I’m thinking of this in terms of three fictional 4 years olds – shall we call them; Angus, Kirsten and Ewa?
“Half a pound of tuppenny rice
Half a pound of treacle
That’s the way the money goes,
Pop! goes the weasel”
Got any clues on what that means? Short of a psychedelic episode on seriously mind transforming drugs I’m not sure that you could.
What legacy are we creating? Is” weasel popping” a thing? Is it an offence notifiable to the SSPCA?
I have visions 20 years hence of a deranged, half shaved Angus with a 1000 yard stare peering over the barrier of the dock as the expert witness psychiatrist explains to the court;
“….. as a youth he had an unhealthy fascination with weasel popping . This moved on to domestic animals and in my professional judgement there is a direct link to the 17 axe murders. I recommend treatment in Carstairs at Her Majesty’s Pleasure. “
Meanwhile Angus turns his stare to a young juror and gives his best Hannibal Lekter smile partly baring his filed teeth causing the trial to be halted as the juror is taken away in a dead faint .
And it gets worse – anyone heard the second verse?
“Every night when I go out,
The monkey’s on the table,
Take a stick and knock it off,
Pop! goes the weasel”
Weasels and monkeys ? The boy is progressing.
The hint is in the last verse
“Up and down the City road,
In and out the Eagle,
That’s the way the money goes,
Pop goes the weasel”
The “Eagle” was a popular pub on London’s City road and it was from there it is suggested that a dance called “ Pop goes the Weasel “ emerged in the 18th Century. By 1852 it was referred to as one of the most “ mirth inducing tunes imaginable” and was taken to the Queens Court where it gained prominence .Transferring to barrel-organs the music then became more popular . But I’m not the first person to think the words were nuts . By the late 1852 this had gone transatlantic , recycled in Boston it made its way around the USA but taking on new words :-
“All around the cobbler’s bench,
The monkey chased the weasel.
The preacher kissed the cobbler’s wife—
Pop! goes the weasel!”
Which takes us into an entirely new space of post watershed euphemisms!
But back to the wild eyed and rapidly deteriorating Angus and his two little friends.
“Sing a song of sixpence
A pocketful of rye
Four and twenty blackbirds
Baked in a pie .”
Putting aside for the moment childish curiosity about what they might be doing with a pocket full of rye, what is “Sing a song of sixpence” doing for our little friends ? ( Other than they have no clue what sixpence is .)
Even the explanations are things of nightmares. Apparently there are Italian recipes from history where birds are put in a pie live, the pie is cooked and then when it is cracked open the birds fly out. To Alfred Hitchcock’s joy I assume? Not sure Chris Packham would approve .
But the verses get worse. Blackbirds, quite reasonably infuriated at being cooked alive, fly out and bite off a maid’s nose where it is picked up by a wren and sewn on again in miracle of cosmetic surgery.
If young Kirsten isn’t in floods of tears by now and suffering from a life long case of ornithophobia, one assumes that the rhyme has done nothing for her vegan credentials .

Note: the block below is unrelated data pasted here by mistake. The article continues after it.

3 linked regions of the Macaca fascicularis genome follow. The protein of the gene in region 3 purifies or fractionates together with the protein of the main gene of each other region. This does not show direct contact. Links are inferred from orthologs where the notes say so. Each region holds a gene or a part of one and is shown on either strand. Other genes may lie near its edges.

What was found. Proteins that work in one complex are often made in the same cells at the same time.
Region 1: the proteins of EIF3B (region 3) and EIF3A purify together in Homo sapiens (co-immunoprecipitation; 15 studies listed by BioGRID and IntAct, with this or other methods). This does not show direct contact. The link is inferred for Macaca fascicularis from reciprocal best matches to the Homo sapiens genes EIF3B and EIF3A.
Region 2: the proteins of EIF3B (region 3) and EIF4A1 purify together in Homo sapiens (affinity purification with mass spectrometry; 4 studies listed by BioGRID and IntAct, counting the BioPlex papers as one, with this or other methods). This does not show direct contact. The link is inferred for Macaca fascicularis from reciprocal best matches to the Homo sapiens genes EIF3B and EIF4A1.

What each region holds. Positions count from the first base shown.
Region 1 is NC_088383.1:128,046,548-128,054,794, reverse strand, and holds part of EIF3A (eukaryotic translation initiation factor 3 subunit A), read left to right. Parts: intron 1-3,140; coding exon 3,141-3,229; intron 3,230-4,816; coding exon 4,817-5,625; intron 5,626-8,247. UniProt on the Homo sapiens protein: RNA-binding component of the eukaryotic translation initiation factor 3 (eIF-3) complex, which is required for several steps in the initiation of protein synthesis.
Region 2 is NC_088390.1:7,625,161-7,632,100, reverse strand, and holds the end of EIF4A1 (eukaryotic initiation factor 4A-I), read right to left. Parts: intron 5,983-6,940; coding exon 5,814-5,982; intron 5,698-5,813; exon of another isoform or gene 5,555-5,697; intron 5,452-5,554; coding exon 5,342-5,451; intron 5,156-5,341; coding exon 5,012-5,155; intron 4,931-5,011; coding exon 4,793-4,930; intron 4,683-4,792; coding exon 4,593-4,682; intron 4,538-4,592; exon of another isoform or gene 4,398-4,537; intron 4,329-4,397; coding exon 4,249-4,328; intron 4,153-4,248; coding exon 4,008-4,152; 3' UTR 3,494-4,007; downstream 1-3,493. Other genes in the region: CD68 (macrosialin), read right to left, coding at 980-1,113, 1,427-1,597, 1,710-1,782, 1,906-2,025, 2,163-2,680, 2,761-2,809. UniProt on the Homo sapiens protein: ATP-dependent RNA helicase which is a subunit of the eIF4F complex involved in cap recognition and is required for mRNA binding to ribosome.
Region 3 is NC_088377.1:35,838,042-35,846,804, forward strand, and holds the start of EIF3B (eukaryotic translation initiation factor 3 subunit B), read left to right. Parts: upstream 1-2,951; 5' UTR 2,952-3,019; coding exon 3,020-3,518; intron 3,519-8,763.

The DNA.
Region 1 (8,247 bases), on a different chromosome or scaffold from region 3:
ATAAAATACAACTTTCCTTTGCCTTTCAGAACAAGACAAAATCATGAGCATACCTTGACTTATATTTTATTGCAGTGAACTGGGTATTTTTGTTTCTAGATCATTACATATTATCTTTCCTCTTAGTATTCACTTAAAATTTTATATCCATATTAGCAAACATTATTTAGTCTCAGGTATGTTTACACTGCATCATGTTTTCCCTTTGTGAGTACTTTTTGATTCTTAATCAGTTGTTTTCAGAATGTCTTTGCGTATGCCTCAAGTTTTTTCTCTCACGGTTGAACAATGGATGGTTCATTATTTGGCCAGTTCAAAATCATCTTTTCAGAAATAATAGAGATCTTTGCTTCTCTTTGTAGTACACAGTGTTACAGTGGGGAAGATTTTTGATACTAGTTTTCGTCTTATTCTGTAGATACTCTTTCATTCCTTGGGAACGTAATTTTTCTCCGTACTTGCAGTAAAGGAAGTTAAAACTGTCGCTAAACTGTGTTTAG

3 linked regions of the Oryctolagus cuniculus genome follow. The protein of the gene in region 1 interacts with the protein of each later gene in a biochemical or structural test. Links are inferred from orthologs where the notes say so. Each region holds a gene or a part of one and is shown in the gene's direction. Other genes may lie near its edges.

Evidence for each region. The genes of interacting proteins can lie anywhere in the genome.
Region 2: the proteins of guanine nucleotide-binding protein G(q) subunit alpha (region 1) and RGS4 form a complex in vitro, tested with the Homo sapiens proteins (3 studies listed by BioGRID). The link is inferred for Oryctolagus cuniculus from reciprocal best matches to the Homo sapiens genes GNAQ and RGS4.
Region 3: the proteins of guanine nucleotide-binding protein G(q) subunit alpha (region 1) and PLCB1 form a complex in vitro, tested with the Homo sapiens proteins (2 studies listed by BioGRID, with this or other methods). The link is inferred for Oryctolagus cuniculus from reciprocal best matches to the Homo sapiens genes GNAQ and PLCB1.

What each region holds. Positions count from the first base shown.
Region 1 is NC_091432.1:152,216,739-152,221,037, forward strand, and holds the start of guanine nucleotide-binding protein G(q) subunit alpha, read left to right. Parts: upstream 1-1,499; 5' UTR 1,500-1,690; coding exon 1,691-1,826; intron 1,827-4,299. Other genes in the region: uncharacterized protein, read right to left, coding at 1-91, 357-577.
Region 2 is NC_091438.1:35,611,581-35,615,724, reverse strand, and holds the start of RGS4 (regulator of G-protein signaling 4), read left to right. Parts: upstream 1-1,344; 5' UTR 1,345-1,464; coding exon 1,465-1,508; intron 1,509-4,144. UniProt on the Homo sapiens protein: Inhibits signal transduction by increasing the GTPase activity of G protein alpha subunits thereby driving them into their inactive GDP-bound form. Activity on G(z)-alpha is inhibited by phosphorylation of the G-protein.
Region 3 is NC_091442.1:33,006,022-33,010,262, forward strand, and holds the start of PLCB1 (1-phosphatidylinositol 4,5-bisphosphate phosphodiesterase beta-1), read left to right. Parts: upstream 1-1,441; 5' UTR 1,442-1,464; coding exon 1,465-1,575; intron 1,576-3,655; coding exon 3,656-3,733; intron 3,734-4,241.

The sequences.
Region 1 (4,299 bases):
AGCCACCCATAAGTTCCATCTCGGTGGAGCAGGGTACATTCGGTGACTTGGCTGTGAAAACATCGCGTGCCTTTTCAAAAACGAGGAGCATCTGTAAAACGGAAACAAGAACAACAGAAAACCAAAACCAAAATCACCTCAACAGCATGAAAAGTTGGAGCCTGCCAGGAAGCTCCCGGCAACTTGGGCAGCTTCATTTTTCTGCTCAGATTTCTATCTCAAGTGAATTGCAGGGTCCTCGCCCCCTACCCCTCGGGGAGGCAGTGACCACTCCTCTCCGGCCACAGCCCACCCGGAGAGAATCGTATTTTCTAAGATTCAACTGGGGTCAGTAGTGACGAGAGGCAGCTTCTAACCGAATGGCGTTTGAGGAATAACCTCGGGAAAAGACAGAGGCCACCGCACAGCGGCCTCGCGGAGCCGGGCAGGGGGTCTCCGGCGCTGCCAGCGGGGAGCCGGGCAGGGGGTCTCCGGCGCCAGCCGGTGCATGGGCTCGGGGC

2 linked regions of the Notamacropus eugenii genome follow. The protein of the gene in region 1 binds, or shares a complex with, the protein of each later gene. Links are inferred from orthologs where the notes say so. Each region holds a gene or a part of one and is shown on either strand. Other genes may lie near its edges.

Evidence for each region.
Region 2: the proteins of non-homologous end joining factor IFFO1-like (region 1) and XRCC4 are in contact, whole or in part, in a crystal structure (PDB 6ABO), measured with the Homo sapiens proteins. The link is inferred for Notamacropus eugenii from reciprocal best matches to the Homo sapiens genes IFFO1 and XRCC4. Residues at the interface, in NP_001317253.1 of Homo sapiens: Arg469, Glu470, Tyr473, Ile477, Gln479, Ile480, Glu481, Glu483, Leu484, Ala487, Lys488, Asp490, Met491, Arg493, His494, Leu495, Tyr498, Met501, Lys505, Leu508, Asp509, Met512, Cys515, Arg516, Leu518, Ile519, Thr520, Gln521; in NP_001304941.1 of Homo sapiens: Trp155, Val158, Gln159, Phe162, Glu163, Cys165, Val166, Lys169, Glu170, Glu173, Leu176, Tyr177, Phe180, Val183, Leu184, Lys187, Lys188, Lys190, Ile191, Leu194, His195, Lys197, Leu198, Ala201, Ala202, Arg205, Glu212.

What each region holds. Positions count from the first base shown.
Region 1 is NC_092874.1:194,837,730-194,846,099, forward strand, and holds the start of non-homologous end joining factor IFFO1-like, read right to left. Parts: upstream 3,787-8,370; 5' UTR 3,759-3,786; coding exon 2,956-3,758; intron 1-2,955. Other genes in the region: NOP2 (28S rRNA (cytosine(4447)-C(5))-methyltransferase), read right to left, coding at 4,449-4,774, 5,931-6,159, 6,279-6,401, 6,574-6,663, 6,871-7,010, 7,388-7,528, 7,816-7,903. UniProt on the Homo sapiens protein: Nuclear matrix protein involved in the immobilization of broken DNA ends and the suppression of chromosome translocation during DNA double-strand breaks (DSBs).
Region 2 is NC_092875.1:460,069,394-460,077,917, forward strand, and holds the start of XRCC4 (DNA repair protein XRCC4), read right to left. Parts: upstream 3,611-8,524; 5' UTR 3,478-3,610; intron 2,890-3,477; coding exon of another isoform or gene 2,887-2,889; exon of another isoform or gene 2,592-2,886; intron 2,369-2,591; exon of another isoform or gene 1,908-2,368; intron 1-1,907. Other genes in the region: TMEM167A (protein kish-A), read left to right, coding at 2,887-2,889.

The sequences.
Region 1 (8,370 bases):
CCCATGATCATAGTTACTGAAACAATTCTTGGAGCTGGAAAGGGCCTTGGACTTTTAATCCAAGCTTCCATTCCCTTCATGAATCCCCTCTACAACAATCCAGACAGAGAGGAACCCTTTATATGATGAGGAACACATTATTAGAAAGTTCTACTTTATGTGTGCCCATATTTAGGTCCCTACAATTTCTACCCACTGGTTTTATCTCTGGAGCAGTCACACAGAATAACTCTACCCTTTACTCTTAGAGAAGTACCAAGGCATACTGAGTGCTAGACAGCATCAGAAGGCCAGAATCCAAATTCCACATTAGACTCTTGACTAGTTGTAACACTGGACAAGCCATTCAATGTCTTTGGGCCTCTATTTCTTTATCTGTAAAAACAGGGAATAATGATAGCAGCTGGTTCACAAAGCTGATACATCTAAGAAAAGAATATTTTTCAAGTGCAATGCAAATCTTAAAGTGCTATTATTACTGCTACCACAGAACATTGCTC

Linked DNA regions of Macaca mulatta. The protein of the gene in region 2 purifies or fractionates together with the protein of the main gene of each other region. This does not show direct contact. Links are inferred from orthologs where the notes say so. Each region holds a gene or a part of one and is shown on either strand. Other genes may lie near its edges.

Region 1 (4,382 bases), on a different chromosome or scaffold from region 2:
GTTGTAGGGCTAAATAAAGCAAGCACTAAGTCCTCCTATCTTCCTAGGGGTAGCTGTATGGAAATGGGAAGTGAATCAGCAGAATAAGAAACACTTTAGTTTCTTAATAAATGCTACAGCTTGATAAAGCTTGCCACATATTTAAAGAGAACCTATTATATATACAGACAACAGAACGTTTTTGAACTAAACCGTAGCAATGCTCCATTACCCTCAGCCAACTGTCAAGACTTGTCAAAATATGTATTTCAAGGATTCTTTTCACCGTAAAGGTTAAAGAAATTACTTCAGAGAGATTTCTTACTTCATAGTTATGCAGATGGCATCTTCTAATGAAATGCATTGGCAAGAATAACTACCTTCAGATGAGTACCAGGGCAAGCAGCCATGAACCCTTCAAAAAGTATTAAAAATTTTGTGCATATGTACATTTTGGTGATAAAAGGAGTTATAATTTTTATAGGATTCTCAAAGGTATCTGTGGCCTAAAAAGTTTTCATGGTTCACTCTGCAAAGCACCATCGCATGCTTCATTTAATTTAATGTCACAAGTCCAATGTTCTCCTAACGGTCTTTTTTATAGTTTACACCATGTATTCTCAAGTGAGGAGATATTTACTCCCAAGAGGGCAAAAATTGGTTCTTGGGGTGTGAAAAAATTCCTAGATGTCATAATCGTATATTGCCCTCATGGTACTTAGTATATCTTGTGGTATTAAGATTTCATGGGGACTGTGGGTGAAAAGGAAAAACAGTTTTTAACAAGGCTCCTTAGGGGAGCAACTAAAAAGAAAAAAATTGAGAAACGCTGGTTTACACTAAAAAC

“ But Kirsten dear it is just made with quorn mince “ her mum says as her daughter minutely dissects the pie she has been given looking for bits of; wing, beak and black bits . Can you blame her ?
And then of course the most current and poignant nightmare to leave in a child’s head in their formative years :-
A pocket full of posies
We all fall down”
Many explanations of that one and it features in a number of European tales too. Here, the one most mentioned, relates to the Great Plague of 1665…..the “rosies” are the circular buboe rashes that indicate infection . Falling down explains itself. “We” is a remarkably inclusive and terror inducing pronoun in that context . I am no child psychologist but might I suggest that reminiscing about the sacrifices of plague villages could be a little early in the developmental pathway for our trio ?
Check it out :- Terrified that all around them are about to turn spotty with black blotches and drop dead, the three rush off to their respective granny to check her skin. Asking her if she is going to die the truthful soul, lacking context, doesn’t give them the reply they were looking for. All three grab the doctor kits they got for Christmas and two begin frantically vaccinating their Teddy Bears.
Angus is holding a syringe and giving a strange look to the family cat .
Some lunatic who probably has 4 doctorates actually suggested that kids should use “Ring-a-ring-a-rosies” to sing along to as they washed their hands during the COVID epidemic so the symbolism was clear to them .
We aren’t alone. There is a Japanese version. It relates to; Geraniums Uranium and Hiroshima and it is too revolting to replicate in its entirety. That came out in 1949, I think as a parody by some sick person but knowing how perverse adults are, you never know .
Talking of other cultures that brings me back to little Ewa. Her parents are Polish, she doesn’t just have our nursery rhymes to cope with she has theirs too!!! Poor scrap!
It doesn’t necessarily get better with age . Watership Down? Spoiler alert, the Bunny dies. And films? Marley and me ? The dog is euthanized. Even my wife cried at that one , she was sixty one at the time!
I’m currently reading the Hobbit to my nine year old grandaughter, I have just realised that only ten of the thirteen dwarves survive the Battle of the Five Armies ….eek!
So what is my point ?
Well bless him Angus is probably past help but we need some happy stories for our kids.